Eagles Talon Loft is home to champion racing pigeons
If you see a flock of pigeons flying over Caledonia, they very likely are racing pigeons from Jerry VanRavenhorst’s Eagles Talon Loft.
VanRavenhorst let about 40 young birds out during his interview with this reporter, so now I’ll know what to look for, and I’ll know that some very special athletes are exercising.
Pigeon racing is the sport of releasing specially trained racing pigeons which then return to their homes over a carefully measured distance. The time it takes the animal to cover the specified distance is measured and the bird’s rate of travel is calculated and compared with all of the other pigeons in the race to determine which animal returned at the highest speed. Velocity is determined by dividing the distance into yards, then dividing the yards by the number of minutes it took the bird to return. In this way, a winner can be determined accurately even though the distance to the different birds’ lofts may vary.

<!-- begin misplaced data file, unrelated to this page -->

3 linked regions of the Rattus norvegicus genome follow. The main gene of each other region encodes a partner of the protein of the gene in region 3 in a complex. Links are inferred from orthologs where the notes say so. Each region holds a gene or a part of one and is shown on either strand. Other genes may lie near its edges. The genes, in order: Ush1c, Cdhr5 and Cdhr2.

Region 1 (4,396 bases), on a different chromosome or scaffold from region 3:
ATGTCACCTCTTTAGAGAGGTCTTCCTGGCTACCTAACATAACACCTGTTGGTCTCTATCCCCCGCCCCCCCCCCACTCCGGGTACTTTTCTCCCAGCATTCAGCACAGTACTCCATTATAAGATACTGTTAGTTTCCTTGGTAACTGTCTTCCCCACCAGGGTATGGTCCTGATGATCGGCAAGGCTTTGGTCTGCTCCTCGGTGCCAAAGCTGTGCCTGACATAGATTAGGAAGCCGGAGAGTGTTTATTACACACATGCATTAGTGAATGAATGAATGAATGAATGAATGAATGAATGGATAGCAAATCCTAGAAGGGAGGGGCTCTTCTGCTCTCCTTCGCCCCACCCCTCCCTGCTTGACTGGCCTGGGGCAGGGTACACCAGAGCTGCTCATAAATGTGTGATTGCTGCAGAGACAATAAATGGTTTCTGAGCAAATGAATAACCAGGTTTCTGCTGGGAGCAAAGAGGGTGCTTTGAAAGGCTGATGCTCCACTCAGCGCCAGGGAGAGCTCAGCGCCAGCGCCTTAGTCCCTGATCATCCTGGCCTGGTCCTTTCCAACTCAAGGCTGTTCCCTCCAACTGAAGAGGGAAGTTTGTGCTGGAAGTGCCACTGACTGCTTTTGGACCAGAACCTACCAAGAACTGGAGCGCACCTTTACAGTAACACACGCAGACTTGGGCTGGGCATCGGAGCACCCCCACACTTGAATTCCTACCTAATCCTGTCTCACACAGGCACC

Races can often be won and lost by only a matter of seconds. VanRavenhorst said that with the timing mechanisms they now utilize, the birds are clocked to within 100th of a second. The club VanRavenhorst is a part of has races that range in distance from 80 to 600 miles. Usually the birds are back the same day they’re released, but for races over 400 miles a race will take two days. On the day of our interview there was going to be a race beginning in Burlington, Iowa (250 miles) which VanRavenhorst, as race secretary, cancelled because of rain. “I would have a lot more people upset with me if we had a race and it rained, than if we cancelled a race and it didn’t rain,” he said. Birds can fly in a light rain but if the rain is heavier or constant, the feathers can become wet through and then the bird goes down. They then have to wait until their feathers dry out before taking off again.